Also has a mid-size sedan and station wagon in the works.
The future for Volkswagen is electric and involves a host of different models, not just the more recently publicized bunch that includes a hatchback (thought to be called the I.D. Neo), the I.D. Crozz, the I.D. Buzz, and the I.D. Vizzion. Word is, a super-affordable subcompact crossover is also in the works, as well as a mid-size sedan and station wagon. How super-affordable? How does $21,000 (18,000 euros) sound? That could go some way toward helping the company live up to its recently adopted "Electric For All!" campaign slogan.
Before we start popping bottles, a word of caution: this is neither an official announcement or a done deal, though we expect those hurdles will be cleared. Also, it's quite likely we're not talking about a sub-compact with the 258-mile range of the 64-kWh Hyundai Kona Electric (another sub-compact crossover), so adjust your expectations accordingly.
If all works out, production of this all-electric would happen at the company's Emden plant. That's one of the two we were telling you about a couple days ago. Located in the north of the country, on the border with the Netherlands, the facility now pumps out the Passat. To successfully make the transition to an electric vehicle plant, the automaker has to get the union on board. To do that, it will have to offer enough jobs to make up for those lost.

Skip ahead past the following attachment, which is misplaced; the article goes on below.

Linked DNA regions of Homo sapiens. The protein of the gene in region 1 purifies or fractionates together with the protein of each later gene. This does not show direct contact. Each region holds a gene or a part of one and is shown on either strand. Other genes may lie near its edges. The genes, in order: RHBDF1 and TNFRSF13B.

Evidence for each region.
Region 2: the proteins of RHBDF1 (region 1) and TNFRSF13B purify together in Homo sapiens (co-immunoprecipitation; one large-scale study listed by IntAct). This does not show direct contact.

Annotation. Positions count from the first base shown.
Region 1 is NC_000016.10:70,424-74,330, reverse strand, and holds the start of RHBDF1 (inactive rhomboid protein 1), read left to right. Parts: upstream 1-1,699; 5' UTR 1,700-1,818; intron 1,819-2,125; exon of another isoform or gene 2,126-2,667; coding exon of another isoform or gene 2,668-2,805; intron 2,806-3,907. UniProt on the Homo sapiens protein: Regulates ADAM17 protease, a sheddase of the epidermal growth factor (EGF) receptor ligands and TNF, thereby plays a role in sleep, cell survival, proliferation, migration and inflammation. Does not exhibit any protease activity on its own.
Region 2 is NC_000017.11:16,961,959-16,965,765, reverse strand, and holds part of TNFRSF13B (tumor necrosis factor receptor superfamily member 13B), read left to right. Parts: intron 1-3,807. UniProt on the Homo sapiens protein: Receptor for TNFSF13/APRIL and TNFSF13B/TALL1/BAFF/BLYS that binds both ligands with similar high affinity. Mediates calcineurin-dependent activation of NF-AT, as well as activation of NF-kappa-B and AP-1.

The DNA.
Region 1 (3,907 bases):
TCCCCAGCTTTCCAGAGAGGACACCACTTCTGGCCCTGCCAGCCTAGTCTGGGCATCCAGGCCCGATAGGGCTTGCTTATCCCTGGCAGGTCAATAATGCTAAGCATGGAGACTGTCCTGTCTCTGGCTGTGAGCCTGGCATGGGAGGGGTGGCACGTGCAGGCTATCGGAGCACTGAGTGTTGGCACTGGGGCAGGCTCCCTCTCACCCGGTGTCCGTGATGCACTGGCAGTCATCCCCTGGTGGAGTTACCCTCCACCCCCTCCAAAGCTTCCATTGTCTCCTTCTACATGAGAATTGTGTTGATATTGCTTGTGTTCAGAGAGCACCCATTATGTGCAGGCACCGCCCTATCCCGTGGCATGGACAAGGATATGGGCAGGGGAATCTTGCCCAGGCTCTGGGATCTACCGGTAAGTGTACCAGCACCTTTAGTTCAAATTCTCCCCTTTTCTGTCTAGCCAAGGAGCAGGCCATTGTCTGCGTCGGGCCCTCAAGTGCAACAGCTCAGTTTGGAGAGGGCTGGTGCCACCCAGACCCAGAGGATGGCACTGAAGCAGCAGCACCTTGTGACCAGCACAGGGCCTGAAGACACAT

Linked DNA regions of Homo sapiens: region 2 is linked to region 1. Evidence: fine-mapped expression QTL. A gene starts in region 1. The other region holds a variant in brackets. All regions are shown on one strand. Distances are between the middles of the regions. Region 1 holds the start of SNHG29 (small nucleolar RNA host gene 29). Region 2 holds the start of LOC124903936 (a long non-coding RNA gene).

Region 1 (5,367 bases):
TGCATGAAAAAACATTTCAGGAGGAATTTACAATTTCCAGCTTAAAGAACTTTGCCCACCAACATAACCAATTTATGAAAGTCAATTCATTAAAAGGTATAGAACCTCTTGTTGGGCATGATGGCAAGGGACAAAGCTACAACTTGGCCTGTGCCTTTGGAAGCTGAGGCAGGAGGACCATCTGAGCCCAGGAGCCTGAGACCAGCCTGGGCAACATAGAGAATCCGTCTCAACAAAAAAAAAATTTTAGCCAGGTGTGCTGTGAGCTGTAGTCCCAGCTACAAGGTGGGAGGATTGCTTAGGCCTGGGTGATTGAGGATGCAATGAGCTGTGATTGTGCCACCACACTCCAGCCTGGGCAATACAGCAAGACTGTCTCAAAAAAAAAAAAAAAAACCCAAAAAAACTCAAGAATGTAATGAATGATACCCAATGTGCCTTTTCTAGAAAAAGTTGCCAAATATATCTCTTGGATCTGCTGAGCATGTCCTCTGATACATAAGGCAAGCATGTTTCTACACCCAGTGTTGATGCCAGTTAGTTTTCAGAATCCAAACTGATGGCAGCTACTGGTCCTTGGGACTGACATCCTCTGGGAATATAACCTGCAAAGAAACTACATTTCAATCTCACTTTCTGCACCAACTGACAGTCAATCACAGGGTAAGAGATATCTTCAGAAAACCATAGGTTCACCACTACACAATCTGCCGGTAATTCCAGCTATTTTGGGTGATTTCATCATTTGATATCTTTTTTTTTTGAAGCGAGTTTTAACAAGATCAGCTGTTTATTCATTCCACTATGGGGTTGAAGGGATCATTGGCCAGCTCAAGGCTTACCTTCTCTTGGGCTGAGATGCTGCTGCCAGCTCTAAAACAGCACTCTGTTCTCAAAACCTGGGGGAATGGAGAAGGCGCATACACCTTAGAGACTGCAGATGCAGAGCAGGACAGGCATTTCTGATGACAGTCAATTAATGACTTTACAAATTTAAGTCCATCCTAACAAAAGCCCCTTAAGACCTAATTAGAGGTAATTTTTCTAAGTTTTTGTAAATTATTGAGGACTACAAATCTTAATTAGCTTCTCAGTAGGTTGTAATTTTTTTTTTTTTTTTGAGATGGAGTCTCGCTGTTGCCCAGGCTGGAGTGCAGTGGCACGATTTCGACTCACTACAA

Though VW has targeted about 200,000 units per year of this more affordable crossover to be built, there will still be some additional capacity. So, to help keep too many hands from being idle, another vehicle is being mulled for the location — a mid-size all-electric called the I.D. Aero, which might be made in both sedan and station wagon configurations. You may remember we brought you news of this model a couple summers ago, though back then we understood it to be a coupe.
We expect a little more clarity into the situation after a meeting of the automaker's supervisory board, scheduled for the 16th of this month. That body is comprised of 40 members and includes union representatives who, we understand, can "block decisions."